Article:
With the Joc Pederson trade behind them, the Chicago Cubs kick off the second half of their season: ‘There’s not a lot of time for sadness in this game,’ manager David Ross says.

With the Joc Pederson trade behind them, the Chicago Cubs kick off the second half of their season: ‘There’s not a lot of time for sadness in this game,’ manager David Ross says.
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The call came Thursday morning from Jed Hoyer.

The Chicago Cubs president informed manager David Ross that outfielder Joc Pederson might be traded — though knowing how much Ross enjoyed having Pederson on the team, Hoyer told him to take it with a grain of salt.

By Thursday evening the trade was official and Pederson was sent to the Atlanta Braves for prospect Bryce Ball.

Ross talks with Hoyer regularly, so he wasn’t anxious when he received the call. He knows Hoyer wants to win and is acting in the best interest of the organization. That might mean more phone calls like Thursday’s, but Ross is focused on his job: winning games.

Ross found some optimism after Pederson’s departure.

“Look, it stinks to lose Joc,” Ross said Friday. “I mean, he was definitely a fun teammate, he played really hard, he has great energy on a daily basis. When things like that happen in baseball, it gives an opportunity for a guy like Ian Happ to step up or Rafael Ortega or Jake Marisnick, another outfielder to have a chance to be better than Joc was for us. I really believe that. There’s guys that can step up and have good seasons.

“You hate to lose Joc, but there’s too many baseball games left in the season to focus on one guy’s absence.”

Happ got the start in left field Friday and Saturday against the Arizona Diamondbacks, but Ross does not envision one player getting the bulk of Pederson’s at-bats. The reality is the Pederson trade likely is just the first the Cubs will make before the July 30 trade deadline.

Ross knows what it’s like as a player to be part of a team that trades its best players. He recalled being part of the 2014 Boston Red Sox that dealt left-handers Jon Lester and Andrew Miller, right-hander John Lackey and outfielder Jonny Gomes before the deadline. Seeing Lester, one of his good friends, get traded was tough because it also meant less playing time since Ross regularly caught Lester.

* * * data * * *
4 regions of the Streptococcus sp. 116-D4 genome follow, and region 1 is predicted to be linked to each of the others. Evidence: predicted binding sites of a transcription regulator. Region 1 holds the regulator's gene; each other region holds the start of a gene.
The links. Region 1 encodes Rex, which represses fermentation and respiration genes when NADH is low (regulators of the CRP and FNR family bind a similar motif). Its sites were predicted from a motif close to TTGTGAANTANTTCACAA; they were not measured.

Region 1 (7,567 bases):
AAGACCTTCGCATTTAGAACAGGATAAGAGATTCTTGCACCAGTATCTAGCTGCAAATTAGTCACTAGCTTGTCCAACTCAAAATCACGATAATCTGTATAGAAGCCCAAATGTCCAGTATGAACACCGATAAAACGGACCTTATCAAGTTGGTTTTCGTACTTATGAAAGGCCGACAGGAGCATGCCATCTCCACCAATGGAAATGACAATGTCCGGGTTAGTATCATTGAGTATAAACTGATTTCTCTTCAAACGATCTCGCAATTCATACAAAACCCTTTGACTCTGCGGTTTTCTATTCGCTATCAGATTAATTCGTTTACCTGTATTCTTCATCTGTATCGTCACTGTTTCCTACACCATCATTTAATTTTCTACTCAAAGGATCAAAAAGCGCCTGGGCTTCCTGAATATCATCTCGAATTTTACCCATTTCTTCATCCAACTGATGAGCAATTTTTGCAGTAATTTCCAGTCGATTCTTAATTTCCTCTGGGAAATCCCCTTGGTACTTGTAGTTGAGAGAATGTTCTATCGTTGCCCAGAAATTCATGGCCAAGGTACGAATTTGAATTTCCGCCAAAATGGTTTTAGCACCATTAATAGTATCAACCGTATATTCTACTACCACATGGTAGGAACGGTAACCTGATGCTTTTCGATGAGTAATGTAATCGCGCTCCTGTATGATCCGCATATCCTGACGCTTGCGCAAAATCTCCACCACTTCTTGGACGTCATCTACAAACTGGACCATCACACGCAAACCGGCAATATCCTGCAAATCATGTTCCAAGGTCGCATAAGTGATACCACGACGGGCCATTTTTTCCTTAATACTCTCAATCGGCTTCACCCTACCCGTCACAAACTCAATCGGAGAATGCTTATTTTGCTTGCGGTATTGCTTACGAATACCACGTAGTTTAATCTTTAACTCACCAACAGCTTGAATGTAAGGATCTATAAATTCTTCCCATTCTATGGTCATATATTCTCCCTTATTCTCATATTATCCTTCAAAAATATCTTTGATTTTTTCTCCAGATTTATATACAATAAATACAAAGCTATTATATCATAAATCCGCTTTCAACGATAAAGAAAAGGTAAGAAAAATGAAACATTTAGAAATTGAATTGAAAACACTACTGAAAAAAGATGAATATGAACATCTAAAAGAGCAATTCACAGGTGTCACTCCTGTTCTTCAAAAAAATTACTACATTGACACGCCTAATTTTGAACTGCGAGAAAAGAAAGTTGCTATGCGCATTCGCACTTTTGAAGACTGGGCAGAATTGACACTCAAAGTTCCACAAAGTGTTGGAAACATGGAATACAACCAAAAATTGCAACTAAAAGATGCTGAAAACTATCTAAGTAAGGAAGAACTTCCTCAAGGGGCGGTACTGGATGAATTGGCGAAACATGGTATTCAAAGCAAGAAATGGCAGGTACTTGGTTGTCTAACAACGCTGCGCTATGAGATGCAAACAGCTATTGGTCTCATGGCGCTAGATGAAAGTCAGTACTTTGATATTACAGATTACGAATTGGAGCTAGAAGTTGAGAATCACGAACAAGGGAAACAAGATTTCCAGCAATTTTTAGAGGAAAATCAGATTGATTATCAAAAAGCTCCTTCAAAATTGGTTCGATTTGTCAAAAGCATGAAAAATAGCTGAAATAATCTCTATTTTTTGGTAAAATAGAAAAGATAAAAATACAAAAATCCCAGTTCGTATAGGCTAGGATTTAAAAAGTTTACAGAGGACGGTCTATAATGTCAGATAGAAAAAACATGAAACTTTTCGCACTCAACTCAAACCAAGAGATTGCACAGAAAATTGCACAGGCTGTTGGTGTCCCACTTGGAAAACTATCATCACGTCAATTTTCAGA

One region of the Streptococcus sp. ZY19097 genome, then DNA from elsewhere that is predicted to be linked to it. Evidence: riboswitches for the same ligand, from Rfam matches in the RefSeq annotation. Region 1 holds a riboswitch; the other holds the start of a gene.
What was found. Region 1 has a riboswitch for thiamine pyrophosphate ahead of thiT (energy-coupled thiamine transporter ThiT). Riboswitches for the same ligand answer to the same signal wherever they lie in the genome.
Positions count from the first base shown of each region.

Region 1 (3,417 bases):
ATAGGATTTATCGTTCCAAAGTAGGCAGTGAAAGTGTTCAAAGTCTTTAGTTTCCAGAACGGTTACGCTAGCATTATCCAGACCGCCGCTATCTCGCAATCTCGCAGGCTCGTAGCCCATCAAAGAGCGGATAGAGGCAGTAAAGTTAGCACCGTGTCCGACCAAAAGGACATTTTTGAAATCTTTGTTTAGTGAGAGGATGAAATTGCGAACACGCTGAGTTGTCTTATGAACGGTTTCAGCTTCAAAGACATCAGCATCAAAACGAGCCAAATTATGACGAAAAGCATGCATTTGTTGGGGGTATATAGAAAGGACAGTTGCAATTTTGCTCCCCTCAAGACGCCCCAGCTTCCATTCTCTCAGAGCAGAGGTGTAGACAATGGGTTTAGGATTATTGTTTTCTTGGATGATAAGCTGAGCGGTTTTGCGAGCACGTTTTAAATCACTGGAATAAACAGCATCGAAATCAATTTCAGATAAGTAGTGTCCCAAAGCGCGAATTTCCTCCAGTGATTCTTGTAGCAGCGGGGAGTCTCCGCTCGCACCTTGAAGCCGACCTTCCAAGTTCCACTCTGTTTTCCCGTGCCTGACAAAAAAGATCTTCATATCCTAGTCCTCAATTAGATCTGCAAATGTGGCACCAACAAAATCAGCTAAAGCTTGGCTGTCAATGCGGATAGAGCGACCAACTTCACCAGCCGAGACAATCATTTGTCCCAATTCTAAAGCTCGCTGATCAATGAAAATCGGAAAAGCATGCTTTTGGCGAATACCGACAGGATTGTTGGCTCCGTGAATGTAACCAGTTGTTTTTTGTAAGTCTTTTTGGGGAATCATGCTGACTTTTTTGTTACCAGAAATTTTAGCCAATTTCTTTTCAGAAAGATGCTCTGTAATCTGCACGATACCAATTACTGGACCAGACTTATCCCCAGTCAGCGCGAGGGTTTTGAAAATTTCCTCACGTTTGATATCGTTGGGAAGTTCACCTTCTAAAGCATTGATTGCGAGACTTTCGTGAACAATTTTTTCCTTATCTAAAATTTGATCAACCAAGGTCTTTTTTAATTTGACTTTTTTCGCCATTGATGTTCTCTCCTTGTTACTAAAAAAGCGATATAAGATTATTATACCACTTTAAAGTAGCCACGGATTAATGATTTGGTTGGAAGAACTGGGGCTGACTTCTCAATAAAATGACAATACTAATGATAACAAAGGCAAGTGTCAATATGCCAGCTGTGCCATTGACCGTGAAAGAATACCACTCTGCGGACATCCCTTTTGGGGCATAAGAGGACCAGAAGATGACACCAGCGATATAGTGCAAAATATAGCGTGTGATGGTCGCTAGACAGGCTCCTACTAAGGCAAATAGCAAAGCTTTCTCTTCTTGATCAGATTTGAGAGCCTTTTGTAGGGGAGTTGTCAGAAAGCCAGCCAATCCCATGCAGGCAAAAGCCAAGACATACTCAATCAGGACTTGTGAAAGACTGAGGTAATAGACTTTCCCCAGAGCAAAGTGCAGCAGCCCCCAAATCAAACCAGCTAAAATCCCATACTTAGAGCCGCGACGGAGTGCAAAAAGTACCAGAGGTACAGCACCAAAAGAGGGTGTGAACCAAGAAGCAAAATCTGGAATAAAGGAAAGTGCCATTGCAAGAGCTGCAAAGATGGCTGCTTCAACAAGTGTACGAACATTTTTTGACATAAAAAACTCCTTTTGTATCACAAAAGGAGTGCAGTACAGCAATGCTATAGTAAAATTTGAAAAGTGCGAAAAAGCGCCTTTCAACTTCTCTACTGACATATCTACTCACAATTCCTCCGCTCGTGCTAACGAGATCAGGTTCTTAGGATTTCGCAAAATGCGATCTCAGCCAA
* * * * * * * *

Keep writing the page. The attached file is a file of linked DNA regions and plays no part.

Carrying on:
That experience served as another reminder of continuing to focus on the task at hand.

“I don’t think baseball allows you to sit back and mourn or have thoughts about, ‘Oh, woe is me,’ ” Ross said. “If you do that in baseball, you’re going to be left behind. ... What this game creates, you better just keep moving forward. Because there’s more people coming, there’s more opportunity for the next guy that’s hungry to step up and prove that they’re the next big-time baseball player in the major leagues. So there’s not a lot of time for sadness in this game.”

Ross used the All-Star break to unwind with family and reflect on a first half that saw the Cubs go 44-46 and sit tied for third in the division, marred by losing 13 of their last 15 games.

He met with players before Friday’s game to kick off the second half. He acknowledged the expectations for the team and believes positives can be taken from the core players — Anthony Rizzo, Kris Bryant, Javier Báez, Willson Contreras, Jason Heyward and Kyle Hendricks — and the championship aspirations they’ve cultivated, which Ross said they can wear as a “badge of honor and pride.”

“There’s this doom and gloom over the last two weeks that I don’t know really paints the picture of our first half,” Ross said. “If (those) two weeks when we look up at the end of the season is the worst part of our season, I think we’ll be in a pretty good place.”

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